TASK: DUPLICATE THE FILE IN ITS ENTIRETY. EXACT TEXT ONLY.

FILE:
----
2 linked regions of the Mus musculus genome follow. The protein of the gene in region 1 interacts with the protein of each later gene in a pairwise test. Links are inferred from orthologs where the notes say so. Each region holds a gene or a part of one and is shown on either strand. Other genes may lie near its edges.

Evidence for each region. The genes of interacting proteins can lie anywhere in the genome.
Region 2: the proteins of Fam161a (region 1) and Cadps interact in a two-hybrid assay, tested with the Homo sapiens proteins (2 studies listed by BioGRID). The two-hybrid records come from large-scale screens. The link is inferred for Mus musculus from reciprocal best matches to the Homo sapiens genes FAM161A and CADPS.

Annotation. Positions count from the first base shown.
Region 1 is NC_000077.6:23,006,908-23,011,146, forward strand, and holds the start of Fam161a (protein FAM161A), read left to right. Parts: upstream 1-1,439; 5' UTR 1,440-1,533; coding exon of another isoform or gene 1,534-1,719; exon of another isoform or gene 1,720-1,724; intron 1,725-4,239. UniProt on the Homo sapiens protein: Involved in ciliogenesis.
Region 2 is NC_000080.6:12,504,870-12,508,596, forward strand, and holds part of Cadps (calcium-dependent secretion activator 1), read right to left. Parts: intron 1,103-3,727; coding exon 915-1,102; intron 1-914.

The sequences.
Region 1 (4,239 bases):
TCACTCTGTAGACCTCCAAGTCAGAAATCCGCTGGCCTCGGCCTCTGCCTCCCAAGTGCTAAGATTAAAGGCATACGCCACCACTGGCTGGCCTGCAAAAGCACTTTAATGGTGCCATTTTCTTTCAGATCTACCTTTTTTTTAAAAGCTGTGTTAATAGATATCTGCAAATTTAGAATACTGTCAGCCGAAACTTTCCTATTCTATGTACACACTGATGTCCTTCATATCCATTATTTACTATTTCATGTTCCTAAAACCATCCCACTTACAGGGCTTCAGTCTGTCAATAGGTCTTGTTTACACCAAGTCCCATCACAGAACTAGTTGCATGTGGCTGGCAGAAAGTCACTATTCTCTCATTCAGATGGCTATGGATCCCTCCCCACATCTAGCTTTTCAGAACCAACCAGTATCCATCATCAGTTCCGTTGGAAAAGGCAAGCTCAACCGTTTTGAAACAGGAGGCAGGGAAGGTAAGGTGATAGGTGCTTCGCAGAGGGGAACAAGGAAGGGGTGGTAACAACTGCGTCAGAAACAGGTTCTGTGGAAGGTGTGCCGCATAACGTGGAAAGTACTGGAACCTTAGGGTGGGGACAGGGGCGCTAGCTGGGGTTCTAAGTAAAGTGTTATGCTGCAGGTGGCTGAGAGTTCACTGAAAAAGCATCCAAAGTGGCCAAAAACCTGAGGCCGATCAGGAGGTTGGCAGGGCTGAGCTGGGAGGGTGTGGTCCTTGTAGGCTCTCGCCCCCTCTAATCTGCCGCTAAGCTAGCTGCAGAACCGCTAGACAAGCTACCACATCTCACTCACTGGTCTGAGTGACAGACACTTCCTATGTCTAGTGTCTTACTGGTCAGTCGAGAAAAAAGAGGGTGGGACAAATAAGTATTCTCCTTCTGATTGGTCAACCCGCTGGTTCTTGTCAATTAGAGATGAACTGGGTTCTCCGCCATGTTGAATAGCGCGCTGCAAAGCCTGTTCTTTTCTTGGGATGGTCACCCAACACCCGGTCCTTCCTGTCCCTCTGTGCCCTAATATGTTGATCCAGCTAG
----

2 linked regions of the Mus musculus genome follow. The protein of the gene in region 1 interacts with the protein of each later gene in a pairwise test. Links are inferred from orthologs where the notes say so. Each region holds a gene or a part of one and is shown on either strand. Other genes may lie near its edges.

Evidence for each region. The genes of interacting proteins can lie anywhere in the genome.
Region 2: the proteins of Fam161a (region 1) and Cadps interact in a two-hybrid assay, tested with the Homo sapiens proteins (2 studies listed by BioGRID). The two-hybrid records come from large-scale screens. The link is inferred for Mus musculus from reciprocal best matches to the Homo sapiens genes FAM161A and CADPS.

Annotation. Positions count from the first base shown.
Region 1 is NC_000077.6:23,006,908-23,011,146, forward strand, and holds the start of Fam161a (protein FAM161A), read left to right. Parts: upstream 1-1,439; 5' UTR 1,440-1,533; coding exon of another isoform or gene 1,534-1,719; exon of another isoform or gene 1,720-1,724; intron 1,725-4,239. UniProt on the Homo sapiens protein: Involved in ciliogenesis.
Region 2 is NC_000080.6:12,504,870-12,508,596, forward strand, and holds part of Cadps (calcium-dependent secretion activator 1), read right to left. Parts: intron 1,103-3,727; coding exon 915-1,102; intron 1-914.

The sequences.
Region 1 (4,239 bases):
TCACTCTGTAGACCTCCAAGTCAGAAATCCGCTGGCCTCGGCCTCTGCCTCCCAAGTGCTAAGATTAAAGGCATACGCCACCACTGGCTGGCCTGCAAAAGCACTTTAATGGTGCCATTTTCTTTCAGATCTACCTTTTTTTTAAAAGCTGTGTTAATAGATATCTGCAAATTTAGAATACTGTCAGCCGAAACTTTCCTATTCTATGTACACACTGATGTCCTTCATATCCATTATTTACTATTTCATGTTCCTAAAACCATCCCACTTACAGGGCTTCAGTCTGTCAATAGGTCTTGTTTACACCAAGTCCCATCACAGAACTAGTTGCATGTGGCTGGCAGAAAGTCACTATTCTCTCATTCAGATGGCTATGGATCCCTCCCCACATCTAGCTTTTCAGAACCAACCAGTATCCATCATCAGTTCCGTTGGAAAAGGCAAGCTCAACCGTTTTGAAACAGGAGGCAGGGAAGGTAAGGTGATAGGTGCTTCGCAGAGGGGAACAAGGAAGGGGTGGTAACAACTGCGTCAGAAACAGGTTCTGTGGAAGGTGTGCCGCATAACGTGGAAAGTACTGGAACCTTAGGGTGGGGACAGGGGCGCTAGCTGGGGTTCTAAGTAAAGTGTTATGCTGCAGGTGGCTGAGAGTTCACTGAAAAAGCATCCAAAGTGGCCAAAAACCTGAGGCCGATCAGGAGGTTGGCAGGGCTGAGCTGGGAGGGTGTGGTCCTTGTAGGCTCTCGCCCCCTCTAATCTGCCGCTAAGCTAGCTGCAGAACCGCTAGACAAGCTACCACATCTCACTCACTGGTCTGAGTGACAGACACTTCCTATGTCTAGTGTCTTACTGGTCAGTCGAGAAAAAAGAGGGTGGGACAAATAAGTATTCTCCTTCTGATTGGTCAACCCGCTGGTTCTTGTCAATTAGAGATGAACTGGGTTCTCCGCCATGTTGAATAGCGCGCTGCAAAGCCTGTTCTTTTCTTGGGATGGTCACCCAACACCCGGTCCTTCCTGTCCCTCTGTGCCCTAATATGTTGATCCAGCTAG